Rolling Stone Report Is 'Scathing,' But Nets Skimp on Reporter Keeping Job

April 6th, 2015 1:06 PM

All three networks on Monday prominently covered the "scathing" report on Rolling Stone's retraction of a brutal rape allegation at the University of Virginia. But, ABC, NBC and CBS skimped on the fact that no one at the magazine will be fired. Today, CBS This Morning and Good Morning America offered 10 minutes and nine seconds to the "blistering report" by Columbia University, but a scant 32 seconds of that time was devoted to the total lack of responsibility being imposed. 

Good Morning America's David Wright marveled at the investigation by Columbia's department of journalism: "It's a piece of journalism about a piece of journalistic malpractice." Yet, he allowed  a single sentence on a key detail: "Overnight, Rolling Stone retracted the story, but did not fire the reporter or her editors." Overall, ABC managed just 11 seconds on this point. 

Worrying about the stature of the liberal publication, Wright fretted, "The scandal has tarnished the reputation of the magazine that was the home of Hunter S. Thompson and more recently brought down the Army general commanding U.S. troops in Afghanistan." 

Over on CBS This Morning, there was a total of three minutes and 47 seconds on the "blistering report." Yet, a meager four seconds by Charlie Rose noted that "editors will keep their jobs." Reporter Julianna Goldman highlighted the pain of Sabrina Rubin Erdely, the writer who authored the now infamous article: "The Rolling Stone reporter apologized and called the report brutal and humbling." 

NBC's Today devoted three minutes and 47 seconds to the case. Additionally, the network allowed the most time on no one being fired, still a tiny 17 seconds. Yet, at least NBC led with the important detail. Co-host Matt Lauer opened the show by wondering, "So, why is the article's author being allowed keep her job?" Reporter Gabe Gutierrez marveled, "But despite [the journalistic failure], everyone will keep their jobs." 

In a follow-up, Gutierrez underlined, "Rolling Stone's publisher said the New York Times that this represented an isolated and unusual episode and that the reporter would continue to write for Rolling Stone magazine." The journalist interviewed two UVA students who were misrepresented in the story. 

Gutierrez pressed Ryan Duffin, who was not contacted for the Rolling Stone article, "If this reporter had just contacted you, could all this be avoided?" 

NBC and CBS highlighted the story as the most important topic, leading their programs with the retraction. (ABC got to it at 7:08 ET.) However,  the lack of accountability for the magazine's editors and authors deserved more attention. 

A transcript of the April 6 GMA segment is below: 


ROBIN ROBERTS: Now to that Rolling Stone magazine report about an alleged attack on a female student at the University of Virginia. The Charlottesville police finding no evidence to support that claim. Now, an independent investigation into the magazine's reporting is revealing its finding. ABC's David Wright has those details for us. Good morning, David.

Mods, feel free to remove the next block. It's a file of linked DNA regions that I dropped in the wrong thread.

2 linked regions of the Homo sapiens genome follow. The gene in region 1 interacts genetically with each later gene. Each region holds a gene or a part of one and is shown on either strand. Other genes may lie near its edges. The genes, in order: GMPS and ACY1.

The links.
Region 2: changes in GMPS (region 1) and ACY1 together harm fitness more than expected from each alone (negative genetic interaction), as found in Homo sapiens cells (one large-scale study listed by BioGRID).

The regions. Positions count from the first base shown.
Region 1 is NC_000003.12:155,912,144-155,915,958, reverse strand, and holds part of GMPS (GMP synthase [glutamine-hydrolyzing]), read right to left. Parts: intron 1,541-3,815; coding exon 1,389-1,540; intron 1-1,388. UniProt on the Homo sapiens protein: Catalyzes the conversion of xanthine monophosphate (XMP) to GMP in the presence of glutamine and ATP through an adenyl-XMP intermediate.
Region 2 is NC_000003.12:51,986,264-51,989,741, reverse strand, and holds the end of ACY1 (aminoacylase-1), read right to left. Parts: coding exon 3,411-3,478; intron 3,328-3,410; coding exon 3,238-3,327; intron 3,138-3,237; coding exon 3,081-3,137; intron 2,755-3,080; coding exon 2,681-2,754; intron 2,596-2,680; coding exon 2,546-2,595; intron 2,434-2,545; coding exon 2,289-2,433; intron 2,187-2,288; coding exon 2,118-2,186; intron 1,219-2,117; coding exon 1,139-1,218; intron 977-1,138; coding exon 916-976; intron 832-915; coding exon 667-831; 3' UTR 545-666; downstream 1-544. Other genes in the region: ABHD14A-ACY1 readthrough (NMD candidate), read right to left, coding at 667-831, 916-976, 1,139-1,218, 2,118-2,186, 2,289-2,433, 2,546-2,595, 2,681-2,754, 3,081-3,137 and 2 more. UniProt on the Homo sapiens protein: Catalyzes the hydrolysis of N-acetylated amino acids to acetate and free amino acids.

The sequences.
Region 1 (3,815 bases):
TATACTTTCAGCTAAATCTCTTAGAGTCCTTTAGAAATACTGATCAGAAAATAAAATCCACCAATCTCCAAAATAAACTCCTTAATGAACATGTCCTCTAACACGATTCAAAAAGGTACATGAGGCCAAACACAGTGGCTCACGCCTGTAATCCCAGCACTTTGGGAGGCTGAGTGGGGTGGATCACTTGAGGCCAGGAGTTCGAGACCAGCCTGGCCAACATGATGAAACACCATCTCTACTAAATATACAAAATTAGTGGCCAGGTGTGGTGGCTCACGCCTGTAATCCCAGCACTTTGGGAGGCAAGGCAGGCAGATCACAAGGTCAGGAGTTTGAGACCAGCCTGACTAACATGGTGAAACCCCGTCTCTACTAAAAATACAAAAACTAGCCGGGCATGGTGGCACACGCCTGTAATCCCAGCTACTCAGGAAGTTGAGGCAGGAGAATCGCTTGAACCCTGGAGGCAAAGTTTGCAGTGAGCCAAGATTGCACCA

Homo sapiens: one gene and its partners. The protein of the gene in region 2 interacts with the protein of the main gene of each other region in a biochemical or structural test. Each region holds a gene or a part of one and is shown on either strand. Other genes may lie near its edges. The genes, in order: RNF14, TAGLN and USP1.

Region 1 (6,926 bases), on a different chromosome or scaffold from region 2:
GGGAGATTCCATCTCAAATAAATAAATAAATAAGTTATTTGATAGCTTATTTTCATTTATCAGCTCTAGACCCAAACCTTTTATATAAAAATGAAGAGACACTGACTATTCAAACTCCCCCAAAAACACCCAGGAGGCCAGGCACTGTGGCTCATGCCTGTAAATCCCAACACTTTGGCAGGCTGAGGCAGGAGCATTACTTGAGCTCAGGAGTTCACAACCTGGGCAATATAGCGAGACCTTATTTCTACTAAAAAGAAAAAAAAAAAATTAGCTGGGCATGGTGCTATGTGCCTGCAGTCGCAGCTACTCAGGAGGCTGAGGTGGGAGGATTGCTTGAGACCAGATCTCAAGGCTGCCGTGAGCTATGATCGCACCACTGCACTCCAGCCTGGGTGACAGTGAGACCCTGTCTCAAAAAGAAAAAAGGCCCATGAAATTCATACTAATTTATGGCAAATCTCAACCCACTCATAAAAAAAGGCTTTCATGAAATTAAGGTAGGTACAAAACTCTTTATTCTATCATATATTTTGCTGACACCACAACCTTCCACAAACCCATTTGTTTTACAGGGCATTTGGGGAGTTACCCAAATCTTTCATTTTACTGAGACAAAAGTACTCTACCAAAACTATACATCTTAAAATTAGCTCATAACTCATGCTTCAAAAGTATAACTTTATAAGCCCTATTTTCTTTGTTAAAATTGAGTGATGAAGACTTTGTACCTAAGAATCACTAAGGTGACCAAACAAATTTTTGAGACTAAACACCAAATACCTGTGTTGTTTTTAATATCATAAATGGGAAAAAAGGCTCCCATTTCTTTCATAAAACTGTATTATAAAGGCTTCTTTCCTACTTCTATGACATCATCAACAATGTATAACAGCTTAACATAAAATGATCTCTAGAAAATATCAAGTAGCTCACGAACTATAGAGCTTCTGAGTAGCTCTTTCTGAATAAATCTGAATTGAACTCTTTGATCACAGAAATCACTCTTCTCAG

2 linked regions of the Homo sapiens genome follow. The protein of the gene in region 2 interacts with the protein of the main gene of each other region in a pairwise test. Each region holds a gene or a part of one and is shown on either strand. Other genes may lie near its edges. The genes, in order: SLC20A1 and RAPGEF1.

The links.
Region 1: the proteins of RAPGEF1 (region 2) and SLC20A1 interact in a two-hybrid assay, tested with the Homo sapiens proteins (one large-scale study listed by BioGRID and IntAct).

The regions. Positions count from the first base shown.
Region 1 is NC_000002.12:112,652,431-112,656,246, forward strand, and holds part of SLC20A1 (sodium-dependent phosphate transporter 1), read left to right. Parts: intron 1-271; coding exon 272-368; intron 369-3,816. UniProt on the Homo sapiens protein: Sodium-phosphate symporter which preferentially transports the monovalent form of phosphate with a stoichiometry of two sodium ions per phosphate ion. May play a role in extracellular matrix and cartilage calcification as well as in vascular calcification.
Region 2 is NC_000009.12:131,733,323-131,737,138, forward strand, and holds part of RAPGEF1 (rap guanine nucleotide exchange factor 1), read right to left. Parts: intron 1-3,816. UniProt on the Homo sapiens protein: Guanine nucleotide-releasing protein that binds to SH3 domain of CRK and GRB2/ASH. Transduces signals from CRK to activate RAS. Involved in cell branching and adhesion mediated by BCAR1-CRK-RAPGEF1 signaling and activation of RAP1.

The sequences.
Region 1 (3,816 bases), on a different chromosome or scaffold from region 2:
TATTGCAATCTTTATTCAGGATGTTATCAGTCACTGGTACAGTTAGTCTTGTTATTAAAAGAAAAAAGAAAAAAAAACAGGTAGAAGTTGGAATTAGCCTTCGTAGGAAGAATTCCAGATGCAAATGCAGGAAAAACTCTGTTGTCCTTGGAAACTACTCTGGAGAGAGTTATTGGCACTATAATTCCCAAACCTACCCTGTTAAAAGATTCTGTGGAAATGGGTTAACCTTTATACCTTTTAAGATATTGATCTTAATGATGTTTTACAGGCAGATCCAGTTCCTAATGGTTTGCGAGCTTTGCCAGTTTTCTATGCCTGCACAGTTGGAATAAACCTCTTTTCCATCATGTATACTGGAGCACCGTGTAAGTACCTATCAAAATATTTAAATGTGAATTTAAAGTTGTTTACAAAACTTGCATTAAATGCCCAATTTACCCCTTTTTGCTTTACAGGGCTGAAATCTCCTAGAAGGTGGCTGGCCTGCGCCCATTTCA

DAVID WRIGHT: Good morning, Robin. Rolling Stone is now retracting it's UVA rape story after its devastating review by the Columbia University graduate school of journalism. It's a piece of journalism about a piece of journalistic malpractice. Both of them published in the pages of Rolling Stone. Columbia concluded that Rolling Stone failed to engage in basic, even routine journalistic practice before publishing its story about a brutal gang rape that a student claims she was subjected to at a UVA frat party. Overnight, Rolling Stone retracted the story but did not fire the reporter or her editors. The piece was a bombshell with more views online than any non-celebrity piece Rolling Stone has ever published. The local police found no evidence to back up the student's claims. 

UNIDENTIFIED POLICE OFFICER: There was no witnesses, no victims. 

WRIGHT: Now, Columbia is giving the magazine a lesson in journalism 101. Simple things that could have prevented the fiasco, concluding the reporter and editors failed to check even the most basic details of the story, failed to give the accused a fair opportunity to respond and allowed their trust in one source to override the basic tenets of investigative journalism. 

KELLY MCBRIDE (VP of Academic Programs, The Poynter Institute): All of the checks and balances on the story failed in this case. 

WRIGHT: The scandal has tarnished the reputation of the magazine that was the home of Hunter S. Thompson and more recently brought down the Army general commanding U.S. troops in Afghanistan. Speaking to the New York Times today, Publisher Jan Wenner says the problems with the piece start at the source, accusing her of manipulating the magazine's journalism process and appeared to lay the blame partly on her door step. Overnight, the UVA president issued a statement noting "irresponsible journalism unjustly damaged the reputations of many innocent individuals and the University of Virginia." So far, no word from the fraternity Phi Kappa Psi The reporter herself, Sabrina Rubin Erdely, calling the review of her work a brutal and humbling experience and offering her apologies to Rolling Stone readers to UVA and to the victims of sexual assault. From top to bottom a case of journalistic malpractice and not surprising if this opens the door so some lawsuits, George. 

STEPHANOPOULOS: You're absolutely right, David. Boy, you read the report and hard to imagine how this got in the magazine in the first place. Okay, thanks very much.